This news isn't entirely surprising, considering the multitude of factors that are at play when considering poverty and health. The poorest members of our community are the least likely to exercise, and most likely to buy cheap, high-calorie, low-nutrient foods. A person's access to and education about healthy, nutritious food is typically proportional to his or her income. Most of the time these facts aren't the result of choice, but rather circumstance: "cheap" foods are often the only option, given the amount of a person's weekly income used toward food.
The press release that accompanies the study ends with the obvious bits of information: the foods made available to people on food stamps are not the healthiest, and better access to healthier foods needs to be a top priority for policymakers. From the study:
Government statistics showed that the average recipient received $81 in food stamps per month in 2002, the last year examined in this study.Farmers' Markets are an obvious starting point for discussion about increasing this access. But we need to work toward more education at national benefit banks and Child and Family Services offices. Much of the time, all it takes is a push in the right direction for a positive change to happen. Hopefully this study will be the impetus for a more intensive look into the issue of healthful-food access to everyone in our community.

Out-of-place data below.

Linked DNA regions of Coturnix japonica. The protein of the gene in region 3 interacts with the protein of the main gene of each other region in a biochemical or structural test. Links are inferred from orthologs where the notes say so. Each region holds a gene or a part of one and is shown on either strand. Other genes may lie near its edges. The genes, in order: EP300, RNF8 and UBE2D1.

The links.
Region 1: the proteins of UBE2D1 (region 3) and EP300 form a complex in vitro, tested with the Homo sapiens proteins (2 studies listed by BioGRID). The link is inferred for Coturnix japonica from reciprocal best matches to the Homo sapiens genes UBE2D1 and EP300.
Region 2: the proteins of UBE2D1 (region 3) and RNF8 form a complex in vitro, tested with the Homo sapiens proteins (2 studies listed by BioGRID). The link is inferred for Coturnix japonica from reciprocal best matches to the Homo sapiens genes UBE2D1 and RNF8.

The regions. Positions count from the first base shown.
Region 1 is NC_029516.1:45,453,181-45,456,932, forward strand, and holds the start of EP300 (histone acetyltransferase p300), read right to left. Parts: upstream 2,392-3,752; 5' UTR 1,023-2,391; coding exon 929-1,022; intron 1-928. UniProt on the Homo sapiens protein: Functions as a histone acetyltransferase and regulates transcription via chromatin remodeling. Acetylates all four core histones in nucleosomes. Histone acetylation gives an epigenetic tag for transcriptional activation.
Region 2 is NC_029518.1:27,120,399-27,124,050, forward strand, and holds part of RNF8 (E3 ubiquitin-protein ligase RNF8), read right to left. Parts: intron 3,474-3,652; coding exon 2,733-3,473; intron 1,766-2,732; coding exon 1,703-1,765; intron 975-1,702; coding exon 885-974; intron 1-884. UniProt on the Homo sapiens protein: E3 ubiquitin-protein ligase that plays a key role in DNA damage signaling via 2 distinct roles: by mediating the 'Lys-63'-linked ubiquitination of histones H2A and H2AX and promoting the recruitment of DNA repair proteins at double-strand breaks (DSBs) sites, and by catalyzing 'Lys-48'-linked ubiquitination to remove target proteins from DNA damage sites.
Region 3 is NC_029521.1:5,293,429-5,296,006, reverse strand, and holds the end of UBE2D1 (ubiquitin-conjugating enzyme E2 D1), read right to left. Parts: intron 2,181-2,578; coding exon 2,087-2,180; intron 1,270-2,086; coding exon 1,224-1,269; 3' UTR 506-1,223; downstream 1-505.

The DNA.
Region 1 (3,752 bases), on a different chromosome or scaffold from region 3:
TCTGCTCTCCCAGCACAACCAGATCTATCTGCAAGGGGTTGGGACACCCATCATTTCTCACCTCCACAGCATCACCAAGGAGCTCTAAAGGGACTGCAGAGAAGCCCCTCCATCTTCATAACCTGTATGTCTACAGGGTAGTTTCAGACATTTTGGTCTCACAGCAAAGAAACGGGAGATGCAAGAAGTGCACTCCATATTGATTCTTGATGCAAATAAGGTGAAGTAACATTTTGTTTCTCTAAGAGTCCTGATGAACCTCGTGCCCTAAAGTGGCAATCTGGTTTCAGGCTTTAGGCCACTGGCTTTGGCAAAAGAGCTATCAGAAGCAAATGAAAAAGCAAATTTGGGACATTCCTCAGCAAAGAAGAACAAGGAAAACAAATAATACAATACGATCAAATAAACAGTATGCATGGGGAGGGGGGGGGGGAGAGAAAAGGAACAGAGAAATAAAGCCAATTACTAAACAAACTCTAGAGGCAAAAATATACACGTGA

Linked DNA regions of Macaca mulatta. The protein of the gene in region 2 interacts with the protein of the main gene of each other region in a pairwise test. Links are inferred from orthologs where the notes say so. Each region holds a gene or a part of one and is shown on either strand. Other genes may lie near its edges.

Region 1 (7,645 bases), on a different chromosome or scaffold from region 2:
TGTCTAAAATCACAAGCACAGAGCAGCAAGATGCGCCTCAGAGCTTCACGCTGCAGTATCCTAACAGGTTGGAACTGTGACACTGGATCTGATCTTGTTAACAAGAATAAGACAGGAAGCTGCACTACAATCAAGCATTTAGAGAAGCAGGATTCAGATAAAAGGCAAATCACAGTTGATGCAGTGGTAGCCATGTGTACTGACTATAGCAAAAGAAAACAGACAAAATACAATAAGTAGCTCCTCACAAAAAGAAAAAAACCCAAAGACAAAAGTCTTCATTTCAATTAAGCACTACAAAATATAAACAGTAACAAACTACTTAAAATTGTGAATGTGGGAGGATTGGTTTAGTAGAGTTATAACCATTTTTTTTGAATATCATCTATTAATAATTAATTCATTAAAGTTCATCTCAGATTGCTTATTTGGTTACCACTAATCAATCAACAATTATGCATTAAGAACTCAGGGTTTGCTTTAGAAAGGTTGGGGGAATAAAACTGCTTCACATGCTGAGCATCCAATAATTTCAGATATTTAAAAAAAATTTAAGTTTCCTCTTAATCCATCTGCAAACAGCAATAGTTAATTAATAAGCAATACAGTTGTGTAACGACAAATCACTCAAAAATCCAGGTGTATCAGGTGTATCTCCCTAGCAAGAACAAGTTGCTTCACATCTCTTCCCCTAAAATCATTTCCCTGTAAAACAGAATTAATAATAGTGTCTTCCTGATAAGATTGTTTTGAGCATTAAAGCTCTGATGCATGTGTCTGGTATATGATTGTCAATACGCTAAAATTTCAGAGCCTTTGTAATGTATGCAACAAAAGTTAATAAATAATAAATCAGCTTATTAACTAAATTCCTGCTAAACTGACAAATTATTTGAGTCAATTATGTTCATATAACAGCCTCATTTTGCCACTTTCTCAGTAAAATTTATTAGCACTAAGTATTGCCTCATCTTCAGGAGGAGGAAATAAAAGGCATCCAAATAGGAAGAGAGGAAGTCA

"That figure was shocking to me." (Study co-author Jay) Zagorsky said. "I think it would be very difficult for a shopper to regularly buy healthy, nutritious food on that budget."
That's because calorie-dense, high-fat, processed foods tend to be less expensive than more healthy choices.
Zagorsky said policymakers should aim at changing the types of food that program participants purchase.